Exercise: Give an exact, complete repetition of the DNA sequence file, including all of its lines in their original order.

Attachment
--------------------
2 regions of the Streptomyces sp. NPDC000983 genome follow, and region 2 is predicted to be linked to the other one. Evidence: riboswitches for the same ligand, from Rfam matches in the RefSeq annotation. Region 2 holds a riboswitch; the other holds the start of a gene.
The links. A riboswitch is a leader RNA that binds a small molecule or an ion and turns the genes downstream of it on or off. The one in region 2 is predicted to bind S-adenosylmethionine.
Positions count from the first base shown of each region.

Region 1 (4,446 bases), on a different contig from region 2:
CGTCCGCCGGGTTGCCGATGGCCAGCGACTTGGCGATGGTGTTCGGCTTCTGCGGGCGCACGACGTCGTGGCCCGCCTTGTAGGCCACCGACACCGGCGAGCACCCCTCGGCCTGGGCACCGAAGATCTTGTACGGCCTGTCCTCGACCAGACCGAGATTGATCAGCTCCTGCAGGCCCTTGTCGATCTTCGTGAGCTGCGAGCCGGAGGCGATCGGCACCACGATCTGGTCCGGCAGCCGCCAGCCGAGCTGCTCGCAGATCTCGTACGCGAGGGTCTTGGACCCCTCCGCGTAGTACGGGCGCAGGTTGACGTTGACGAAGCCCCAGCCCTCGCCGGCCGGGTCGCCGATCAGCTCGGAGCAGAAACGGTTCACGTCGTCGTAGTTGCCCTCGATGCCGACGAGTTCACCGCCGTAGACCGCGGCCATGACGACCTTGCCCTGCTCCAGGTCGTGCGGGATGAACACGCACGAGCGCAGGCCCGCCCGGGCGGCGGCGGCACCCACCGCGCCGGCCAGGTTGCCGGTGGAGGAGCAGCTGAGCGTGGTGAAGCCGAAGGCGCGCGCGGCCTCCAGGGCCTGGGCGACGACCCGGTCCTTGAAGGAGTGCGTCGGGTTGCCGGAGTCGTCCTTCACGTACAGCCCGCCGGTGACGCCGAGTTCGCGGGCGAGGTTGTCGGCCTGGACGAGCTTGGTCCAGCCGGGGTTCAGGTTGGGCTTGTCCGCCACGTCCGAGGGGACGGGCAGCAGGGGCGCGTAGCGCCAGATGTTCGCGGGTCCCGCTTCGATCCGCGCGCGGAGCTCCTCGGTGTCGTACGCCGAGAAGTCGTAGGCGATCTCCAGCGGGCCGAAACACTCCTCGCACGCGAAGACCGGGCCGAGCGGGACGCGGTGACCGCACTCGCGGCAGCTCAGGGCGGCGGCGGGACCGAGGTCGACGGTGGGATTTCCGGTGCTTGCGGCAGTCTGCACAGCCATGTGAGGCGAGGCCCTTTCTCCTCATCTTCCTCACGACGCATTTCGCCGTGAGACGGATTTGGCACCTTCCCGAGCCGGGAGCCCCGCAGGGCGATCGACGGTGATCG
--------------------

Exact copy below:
2 regions of the Streptomyces sp. NPDC000983 genome follow, and region 2 is predicted to be linked to the other one. Evidence: riboswitches for the same ligand, from Rfam matches in the RefSeq annotation. Region 2 holds a riboswitch; the other holds the start of a gene.
The links. A riboswitch is a leader RNA that binds a small molecule or an ion and turns the genes downstream of it on or off. The one in region 2 is predicted to bind S-adenosylmethionine.
Positions count from the first base shown of each region.

Region 1 (4,446 bases), on a different contig from region 2:
CGTCCGCCGGGTTGCCGATGGCCAGCGACTTGGCGATGGTGTTCGGCTTCTGCGGGCGCACGACGTCGTGGCCCGCCTTGTAGGCCACCGACACCGGCGAGCACCCCTCGGCCTGGGCACCGAAGATCTTGTACGGCCTGTCCTCGACCAGACCGAGATTGATCAGCTCCTGCAGGCCCTTGTCGATCTTCGTGAGCTGCGAGCCGGAGGCGATCGGCACCACGATCTGGTCCGGCAGCCGCCAGCCGAGCTGCTCGCAGATCTCGTACGCGAGGGTCTTGGACCCCTCCGCGTAGTACGGGCGCAGGTTGACGTTGACGAAGCCCCAGCCCTCGCCGGCCGGGTCGCCGATCAGCTCGGAGCAGAAACGGTTCACGTCGTCGTAGTTGCCCTCGATGCCGACGAGTTCACCGCCGTAGACCGCGGCCATGACGACCTTGCCCTGCTCCAGGTCGTGCGGGATGAACACGCACGAGCGCAGGCCCGCCCGGGCGGCGGCGGCACCCACCGCGCCGGCCAGGTTGCCGGTGGAGGAGCAGCTGAGCGTGGTGAAGCCGAAGGCGCGCGCGGCCTCCAGGGCCTGGGCGACGACCCGGTCCTTGAAGGAGTGCGTCGGGTTGCCGGAGTCGTCCTTCACGTACAGCCCGCCGGTGACGCCGAGTTCGCGGGCGAGGTTGTCGGCCTGGACGAGCTTGGTCCAGCCGGGGTTCAGGTTGGGCTTGTCCGCCACGTCCGAGGGGACGGGCAGCAGGGGCGCGTAGCGCCAGATGTTCGCGGGTCCCGCTTCGATCCGCGCGCGGAGCTCCTCGGTGTCGTACGCCGAGAAGTCGTAGGCGATCTCCAGCGGGCCGAAACACTCCTCGCACGCGAAGACCGGGCCGAGCGGGACGCGGTGACCGCACTCGCGGCAGCTCAGGGCGGCGGCGGGACCGAGGTCGACGGTGGGATTTCCGGTGCTTGCGGCAGTCTGCACAGCCATGTGAGGCGAGGCCCTTTCTCCTCATCTTCCTCACGACGCATTTCGCCGTGAGACGGATTTGGCACCTTCCCGAGCCGGGAGCCCCGCAGGGCGATCGACGGTGATCG